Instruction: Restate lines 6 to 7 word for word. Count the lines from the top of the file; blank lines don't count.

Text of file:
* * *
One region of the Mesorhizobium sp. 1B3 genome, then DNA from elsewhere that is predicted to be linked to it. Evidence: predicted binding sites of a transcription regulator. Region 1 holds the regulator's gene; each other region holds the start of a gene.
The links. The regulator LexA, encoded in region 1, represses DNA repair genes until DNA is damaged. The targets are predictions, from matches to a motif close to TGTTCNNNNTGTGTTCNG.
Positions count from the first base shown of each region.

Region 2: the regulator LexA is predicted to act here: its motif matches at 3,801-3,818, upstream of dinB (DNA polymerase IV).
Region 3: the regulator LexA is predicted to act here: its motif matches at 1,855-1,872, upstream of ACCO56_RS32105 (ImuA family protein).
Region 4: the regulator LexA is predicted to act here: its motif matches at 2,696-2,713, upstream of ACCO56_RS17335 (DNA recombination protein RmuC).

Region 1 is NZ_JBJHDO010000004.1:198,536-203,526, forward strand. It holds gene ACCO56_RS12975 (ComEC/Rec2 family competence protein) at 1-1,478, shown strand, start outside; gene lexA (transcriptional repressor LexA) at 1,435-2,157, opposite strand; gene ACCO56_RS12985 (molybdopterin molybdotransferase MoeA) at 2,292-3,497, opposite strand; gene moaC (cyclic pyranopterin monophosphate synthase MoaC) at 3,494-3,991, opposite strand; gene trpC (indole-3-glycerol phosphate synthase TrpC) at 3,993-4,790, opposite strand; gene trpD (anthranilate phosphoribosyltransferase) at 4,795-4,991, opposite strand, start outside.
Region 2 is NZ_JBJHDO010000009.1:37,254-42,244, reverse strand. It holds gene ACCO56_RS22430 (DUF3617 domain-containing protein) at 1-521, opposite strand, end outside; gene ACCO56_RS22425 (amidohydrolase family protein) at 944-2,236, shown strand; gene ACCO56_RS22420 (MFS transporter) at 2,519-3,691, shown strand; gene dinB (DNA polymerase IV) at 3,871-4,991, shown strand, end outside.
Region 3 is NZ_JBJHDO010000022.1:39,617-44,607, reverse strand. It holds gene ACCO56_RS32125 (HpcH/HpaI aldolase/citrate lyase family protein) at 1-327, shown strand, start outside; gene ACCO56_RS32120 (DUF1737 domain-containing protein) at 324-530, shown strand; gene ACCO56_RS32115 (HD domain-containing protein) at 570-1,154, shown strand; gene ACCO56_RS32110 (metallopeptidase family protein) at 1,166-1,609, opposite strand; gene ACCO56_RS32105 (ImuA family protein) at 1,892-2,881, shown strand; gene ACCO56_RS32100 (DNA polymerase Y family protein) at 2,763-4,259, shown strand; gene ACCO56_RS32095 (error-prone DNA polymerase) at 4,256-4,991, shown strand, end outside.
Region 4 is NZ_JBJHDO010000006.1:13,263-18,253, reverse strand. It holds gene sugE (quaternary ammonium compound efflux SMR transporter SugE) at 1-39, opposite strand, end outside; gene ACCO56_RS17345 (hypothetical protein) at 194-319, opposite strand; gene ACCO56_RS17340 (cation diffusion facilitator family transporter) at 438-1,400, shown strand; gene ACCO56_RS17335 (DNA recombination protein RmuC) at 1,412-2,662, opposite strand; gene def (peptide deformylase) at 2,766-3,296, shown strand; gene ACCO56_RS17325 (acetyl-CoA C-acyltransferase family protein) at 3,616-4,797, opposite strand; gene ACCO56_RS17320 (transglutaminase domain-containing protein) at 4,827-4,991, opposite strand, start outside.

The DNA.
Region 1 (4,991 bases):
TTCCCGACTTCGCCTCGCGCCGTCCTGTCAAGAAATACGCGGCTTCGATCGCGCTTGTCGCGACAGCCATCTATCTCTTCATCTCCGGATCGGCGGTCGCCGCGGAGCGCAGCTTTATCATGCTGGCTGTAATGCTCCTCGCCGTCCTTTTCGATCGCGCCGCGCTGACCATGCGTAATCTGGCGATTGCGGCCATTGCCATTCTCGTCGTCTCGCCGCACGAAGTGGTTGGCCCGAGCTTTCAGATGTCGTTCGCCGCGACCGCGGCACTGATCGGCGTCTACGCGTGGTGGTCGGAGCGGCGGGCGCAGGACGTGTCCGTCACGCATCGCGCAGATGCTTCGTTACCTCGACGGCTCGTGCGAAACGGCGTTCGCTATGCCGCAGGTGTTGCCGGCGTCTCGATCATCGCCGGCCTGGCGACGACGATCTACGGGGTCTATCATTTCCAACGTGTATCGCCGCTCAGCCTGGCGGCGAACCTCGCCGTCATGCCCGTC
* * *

Region 4: the regulator LexA is predicted to act here: its motif matches at 2,696-2,713, upstream of ACCO56_RS17335 (DNA recombination protein RmuC).

Region 1 is NZ_JBJHDO010000004.1:198,536-203,526, forward strand. It holds gene ACCO56_RS12975 (ComEC/Rec2 family competence protein) at 1-1,478, shown strand, start outside; gene lexA (transcriptional repressor LexA) at 1,435-2,157, opposite strand; gene ACCO56_RS12985 (molybdopterin molybdotransferase MoeA) at 2,292-3,497, opposite strand; gene moaC (cyclic pyranopterin monophosphate synthase MoaC) at 3,494-3,991, opposite strand; gene trpC (indole-3-glycerol phosphate synthase TrpC) at 3,993-4,790, opposite strand; gene trpD (anthranilate phosphoribosyltransferase) at 4,795-4,991, opposite strand, start outside.